Who's Who - Lord Beaverbrook
Born in Ontario, Sir William Maxwell Aitken (1879-1964), later ennobled as Lord Beaverbrook, was initially a successful Canadian financier before retiring from business in 1910 to embark upon a political career.
In 1910 he took up a seat in the House of Commons, where he represented Ashton-under-Lyne for the Conservative party.
With good political connections, and a close friend of future Prime Minister David Lloyd George, Aitken served on the Western Front from early in 1915 as a journalist attached to Canadian forces (as 'Canadian Eye Witness'). In May 1915 Aitken was appointed as the Canadian force's official records officer and, from 1916, the Canadian government's official representative in France.
In 1916 Aitken published a three-volume account of the war from the Canadian viewpoint, Canada in Flanders, which quickly established itself as a bestseller.
Aitken was ennobled as Baron Beaverbrook by Lloyd George (now Prime Minister, succeeding Asquith) in 1917 and appointed to the London government on 10 February 1918, as Minister of Information - dealing with government propaganda, where he worked alongside notables including Charles Masterson and John Buchan (the latter author of the bestselling war stories The 39 Steps, Greenmantle and Mr Standfast).
Beaverbrook's elevation to government was at least in part due to his role in engineering Asquith's ousting as premier with Lloyd George as his replacement in December 1916.
An energetic man, Beaverbrook immediately set about a coordinated British propaganda programme, responsible for the dissemination of war information at home, among Allies and in neutral countries. His close colleague, Lord Northcliffe, meanwhile was responsible for directing propaganda towards the populations of enemy nations.
Clever in his use of propaganda, Beaverbrook commissioned a series of poster campaigns designed by famed artists of the period, and encouraged successful authors to write pamphlets and newspaper articles; the latter group included such luminaries as Rudyard Kipling, H G Wells and Sir Henry Newbolt, as well as Buchan).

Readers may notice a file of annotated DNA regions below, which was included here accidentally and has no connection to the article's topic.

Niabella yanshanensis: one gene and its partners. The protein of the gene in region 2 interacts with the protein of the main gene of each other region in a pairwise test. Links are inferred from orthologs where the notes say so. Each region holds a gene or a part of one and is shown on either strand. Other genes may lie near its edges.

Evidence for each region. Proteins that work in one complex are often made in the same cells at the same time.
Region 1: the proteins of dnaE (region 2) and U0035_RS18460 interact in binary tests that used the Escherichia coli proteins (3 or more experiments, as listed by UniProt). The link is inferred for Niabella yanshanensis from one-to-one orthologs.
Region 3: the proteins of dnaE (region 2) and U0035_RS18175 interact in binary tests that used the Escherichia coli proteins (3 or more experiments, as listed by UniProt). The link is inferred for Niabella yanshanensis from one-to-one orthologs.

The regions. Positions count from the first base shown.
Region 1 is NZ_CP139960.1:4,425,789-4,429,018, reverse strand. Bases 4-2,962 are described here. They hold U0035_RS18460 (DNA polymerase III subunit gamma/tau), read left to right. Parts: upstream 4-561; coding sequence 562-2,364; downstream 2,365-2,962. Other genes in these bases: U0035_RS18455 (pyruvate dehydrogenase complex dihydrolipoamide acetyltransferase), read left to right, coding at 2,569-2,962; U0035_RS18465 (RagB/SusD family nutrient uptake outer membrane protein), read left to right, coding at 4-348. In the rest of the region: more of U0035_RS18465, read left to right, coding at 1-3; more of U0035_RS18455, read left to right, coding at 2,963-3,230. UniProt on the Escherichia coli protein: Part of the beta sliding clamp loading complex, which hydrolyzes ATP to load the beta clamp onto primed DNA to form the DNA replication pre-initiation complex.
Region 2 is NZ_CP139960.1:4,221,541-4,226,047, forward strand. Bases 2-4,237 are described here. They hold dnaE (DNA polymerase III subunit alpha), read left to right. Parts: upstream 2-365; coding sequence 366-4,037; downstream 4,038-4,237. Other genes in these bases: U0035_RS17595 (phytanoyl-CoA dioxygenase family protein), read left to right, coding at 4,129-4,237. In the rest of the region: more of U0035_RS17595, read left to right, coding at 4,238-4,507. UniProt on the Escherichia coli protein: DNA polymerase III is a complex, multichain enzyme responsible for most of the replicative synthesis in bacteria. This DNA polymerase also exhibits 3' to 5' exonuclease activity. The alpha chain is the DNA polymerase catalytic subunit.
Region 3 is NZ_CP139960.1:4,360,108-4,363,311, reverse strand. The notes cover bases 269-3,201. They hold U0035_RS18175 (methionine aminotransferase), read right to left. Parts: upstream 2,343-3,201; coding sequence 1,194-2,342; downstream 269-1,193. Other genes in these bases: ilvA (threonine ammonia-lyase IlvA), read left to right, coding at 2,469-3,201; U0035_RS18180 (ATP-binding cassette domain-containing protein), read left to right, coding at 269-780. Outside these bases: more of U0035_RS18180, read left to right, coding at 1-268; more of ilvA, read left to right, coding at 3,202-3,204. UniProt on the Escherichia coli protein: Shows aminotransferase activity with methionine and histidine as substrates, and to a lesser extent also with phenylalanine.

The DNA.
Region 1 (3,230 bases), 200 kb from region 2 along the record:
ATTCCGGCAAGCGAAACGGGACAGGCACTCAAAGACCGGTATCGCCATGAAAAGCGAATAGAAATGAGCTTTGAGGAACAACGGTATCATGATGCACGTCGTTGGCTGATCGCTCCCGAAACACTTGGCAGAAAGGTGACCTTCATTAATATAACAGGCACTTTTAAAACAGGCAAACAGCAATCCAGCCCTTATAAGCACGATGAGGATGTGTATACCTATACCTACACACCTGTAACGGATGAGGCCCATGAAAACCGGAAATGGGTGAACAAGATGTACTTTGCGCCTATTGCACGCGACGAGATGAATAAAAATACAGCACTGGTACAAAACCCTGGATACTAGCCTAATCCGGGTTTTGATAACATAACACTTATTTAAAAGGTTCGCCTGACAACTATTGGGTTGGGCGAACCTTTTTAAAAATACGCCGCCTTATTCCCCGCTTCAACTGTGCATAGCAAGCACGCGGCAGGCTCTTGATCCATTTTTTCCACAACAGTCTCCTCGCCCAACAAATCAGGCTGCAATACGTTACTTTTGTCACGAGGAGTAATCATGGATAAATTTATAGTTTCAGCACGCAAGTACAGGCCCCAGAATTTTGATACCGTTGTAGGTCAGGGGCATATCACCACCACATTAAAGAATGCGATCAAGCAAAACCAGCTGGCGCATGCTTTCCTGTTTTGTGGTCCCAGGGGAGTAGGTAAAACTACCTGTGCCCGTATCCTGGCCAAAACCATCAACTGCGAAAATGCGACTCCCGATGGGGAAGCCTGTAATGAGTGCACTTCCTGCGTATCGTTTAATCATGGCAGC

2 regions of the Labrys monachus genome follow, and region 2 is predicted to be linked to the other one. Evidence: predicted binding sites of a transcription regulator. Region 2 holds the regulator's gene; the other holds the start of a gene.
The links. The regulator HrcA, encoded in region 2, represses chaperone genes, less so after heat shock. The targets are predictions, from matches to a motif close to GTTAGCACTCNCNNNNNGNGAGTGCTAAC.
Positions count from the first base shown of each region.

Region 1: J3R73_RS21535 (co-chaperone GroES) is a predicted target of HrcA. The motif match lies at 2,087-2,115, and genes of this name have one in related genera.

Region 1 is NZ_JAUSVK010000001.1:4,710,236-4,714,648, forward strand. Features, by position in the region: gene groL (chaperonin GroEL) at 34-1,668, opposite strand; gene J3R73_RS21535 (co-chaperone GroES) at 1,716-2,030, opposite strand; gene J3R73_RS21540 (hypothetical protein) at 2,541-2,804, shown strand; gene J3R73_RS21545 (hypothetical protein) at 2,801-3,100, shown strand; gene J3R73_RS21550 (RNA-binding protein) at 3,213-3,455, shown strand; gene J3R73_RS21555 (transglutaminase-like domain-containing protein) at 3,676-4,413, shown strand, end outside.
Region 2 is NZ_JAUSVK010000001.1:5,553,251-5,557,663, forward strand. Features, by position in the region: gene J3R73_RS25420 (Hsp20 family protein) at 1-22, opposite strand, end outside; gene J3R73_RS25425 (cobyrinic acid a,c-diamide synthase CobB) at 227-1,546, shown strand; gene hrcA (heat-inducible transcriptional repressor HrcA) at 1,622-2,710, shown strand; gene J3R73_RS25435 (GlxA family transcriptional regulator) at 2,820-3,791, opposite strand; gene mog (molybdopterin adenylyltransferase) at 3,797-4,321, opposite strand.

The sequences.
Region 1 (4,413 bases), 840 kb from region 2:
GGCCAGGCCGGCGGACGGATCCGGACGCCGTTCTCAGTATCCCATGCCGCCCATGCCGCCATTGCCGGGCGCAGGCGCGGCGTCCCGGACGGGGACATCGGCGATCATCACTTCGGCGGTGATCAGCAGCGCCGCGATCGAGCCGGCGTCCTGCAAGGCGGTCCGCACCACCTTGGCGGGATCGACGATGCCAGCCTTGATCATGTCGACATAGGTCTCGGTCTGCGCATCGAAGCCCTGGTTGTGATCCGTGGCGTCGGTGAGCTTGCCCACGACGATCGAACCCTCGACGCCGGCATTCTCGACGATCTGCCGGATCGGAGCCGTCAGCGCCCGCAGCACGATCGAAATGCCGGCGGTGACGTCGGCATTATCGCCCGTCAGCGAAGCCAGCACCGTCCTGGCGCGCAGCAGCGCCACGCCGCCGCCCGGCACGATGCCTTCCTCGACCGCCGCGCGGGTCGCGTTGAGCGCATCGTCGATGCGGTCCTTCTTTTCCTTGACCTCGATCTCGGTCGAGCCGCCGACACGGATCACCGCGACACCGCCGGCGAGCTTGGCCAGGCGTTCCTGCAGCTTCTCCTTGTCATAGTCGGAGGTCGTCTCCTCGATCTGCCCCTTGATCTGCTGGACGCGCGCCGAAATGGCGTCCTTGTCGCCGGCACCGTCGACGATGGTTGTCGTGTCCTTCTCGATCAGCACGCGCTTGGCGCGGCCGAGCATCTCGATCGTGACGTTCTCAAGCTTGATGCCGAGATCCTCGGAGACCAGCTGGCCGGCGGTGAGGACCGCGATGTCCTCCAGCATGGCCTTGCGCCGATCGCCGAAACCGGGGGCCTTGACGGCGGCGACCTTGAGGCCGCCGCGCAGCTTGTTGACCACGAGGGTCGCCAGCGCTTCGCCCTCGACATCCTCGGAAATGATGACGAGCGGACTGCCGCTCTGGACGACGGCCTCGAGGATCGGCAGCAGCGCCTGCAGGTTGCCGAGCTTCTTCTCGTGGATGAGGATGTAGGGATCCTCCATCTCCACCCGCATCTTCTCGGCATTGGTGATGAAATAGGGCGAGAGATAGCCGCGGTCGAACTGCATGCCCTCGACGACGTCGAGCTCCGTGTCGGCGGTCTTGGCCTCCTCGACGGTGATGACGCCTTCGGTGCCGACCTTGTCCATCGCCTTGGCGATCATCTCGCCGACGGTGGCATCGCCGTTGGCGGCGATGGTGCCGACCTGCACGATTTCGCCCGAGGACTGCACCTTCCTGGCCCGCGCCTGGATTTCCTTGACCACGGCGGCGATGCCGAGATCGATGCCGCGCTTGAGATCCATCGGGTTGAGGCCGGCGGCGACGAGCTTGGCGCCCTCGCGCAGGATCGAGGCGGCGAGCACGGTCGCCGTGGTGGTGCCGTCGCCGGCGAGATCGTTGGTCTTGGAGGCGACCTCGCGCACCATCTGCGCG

Beaverbrook also pioneered the design and use of photographic posters for recruitment purposes at home, and introduced cinema newsreels.
A dispute over jurisdiction with the Foreign Office prompted Beaverbrook's resignation in October 1918 (Beaverbrook was keen to arrange for the dropping of millions of leaflets designed by his department into enemy territories).
A powerful owner of numerous popular newspapers including the Daily Express and the London Evening Standard, Beaverbrook spent the period between the First and Second World Wars in advocating the benefits of British imperial unity. With the renewed outbreak of war in 1939 and Winston Churchill's appointment as Prime Minister in 1940, Beaverbrook returned to government, serving as Minister for Aircraft Production (1940-41), Minister of Supply (1941-42), Minister of War Production (1942) and Lord Privy Seal (1943-45).
Beaverbrook's numerous volumes of memoirs sold well and included Politicians the Press (1925), Politicians and the War (1928) and Men and Power (1956). He died in 1964.
"Wipers" was the British nickname for the Belgian town Ypres.
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